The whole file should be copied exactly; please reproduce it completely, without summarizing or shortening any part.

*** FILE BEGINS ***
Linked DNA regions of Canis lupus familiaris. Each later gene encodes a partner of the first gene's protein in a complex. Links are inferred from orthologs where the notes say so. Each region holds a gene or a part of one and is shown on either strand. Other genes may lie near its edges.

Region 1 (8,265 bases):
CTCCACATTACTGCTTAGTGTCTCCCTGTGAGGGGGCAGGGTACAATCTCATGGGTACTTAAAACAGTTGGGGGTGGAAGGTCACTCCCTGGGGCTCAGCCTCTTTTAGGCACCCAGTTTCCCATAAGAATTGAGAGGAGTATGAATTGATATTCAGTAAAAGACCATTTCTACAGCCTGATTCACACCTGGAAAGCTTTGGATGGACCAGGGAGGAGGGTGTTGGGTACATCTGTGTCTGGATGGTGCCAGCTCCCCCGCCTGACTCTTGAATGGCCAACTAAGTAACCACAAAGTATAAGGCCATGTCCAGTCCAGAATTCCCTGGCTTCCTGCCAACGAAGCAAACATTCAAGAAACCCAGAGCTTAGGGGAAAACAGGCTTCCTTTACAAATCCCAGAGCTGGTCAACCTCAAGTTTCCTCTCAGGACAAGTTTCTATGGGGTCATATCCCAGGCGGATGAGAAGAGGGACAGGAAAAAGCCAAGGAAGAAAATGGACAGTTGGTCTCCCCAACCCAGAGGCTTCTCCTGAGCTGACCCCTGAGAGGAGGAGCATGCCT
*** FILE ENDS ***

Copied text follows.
Linked DNA regions of Canis lupus familiaris. Each later gene encodes a partner of the first gene's protein in a complex. Links are inferred from orthologs where the notes say so. Each region holds a gene or a part of one and is shown on either strand. Other genes may lie near its edges.

Region 1 (8,265 bases):
CTCCACATTACTGCTTAGTGTCTCCCTGTGAGGGGGCAGGGTACAATCTCATGGGTACTTAAAACAGTTGGGGGTGGAAGGTCACTCCCTGGGGCTCAGCCTCTTTTAGGCACCCAGTTTCCCATAAGAATTGAGAGGAGTATGAATTGATATTCAGTAAAAGACCATTTCTACAGCCTGATTCACACCTGGAAAGCTTTGGATGGACCAGGGAGGAGGGTGTTGGGTACATCTGTGTCTGGATGGTGCCAGCTCCCCCGCCTGACTCTTGAATGGCCAACTAAGTAACCACAAAGTATAAGGCCATGTCCAGTCCAGAATTCCCTGGCTTCCTGCCAACGAAGCAAACATTCAAGAAACCCAGAGCTTAGGGGAAAACAGGCTTCCTTTACAAATCCCAGAGCTGGTCAACCTCAAGTTTCCTCTCAGGACAAGTTTCTATGGGGTCATATCCCAGGCGGATGAGAAGAGGGACAGGAAAAAGCCAAGGAAGAAAATGGACAGTTGGTCTCCCCAACCCAGAGGCTTCTCCTGAGCTGACCCCTGAGAGGAGGAGCATGCCT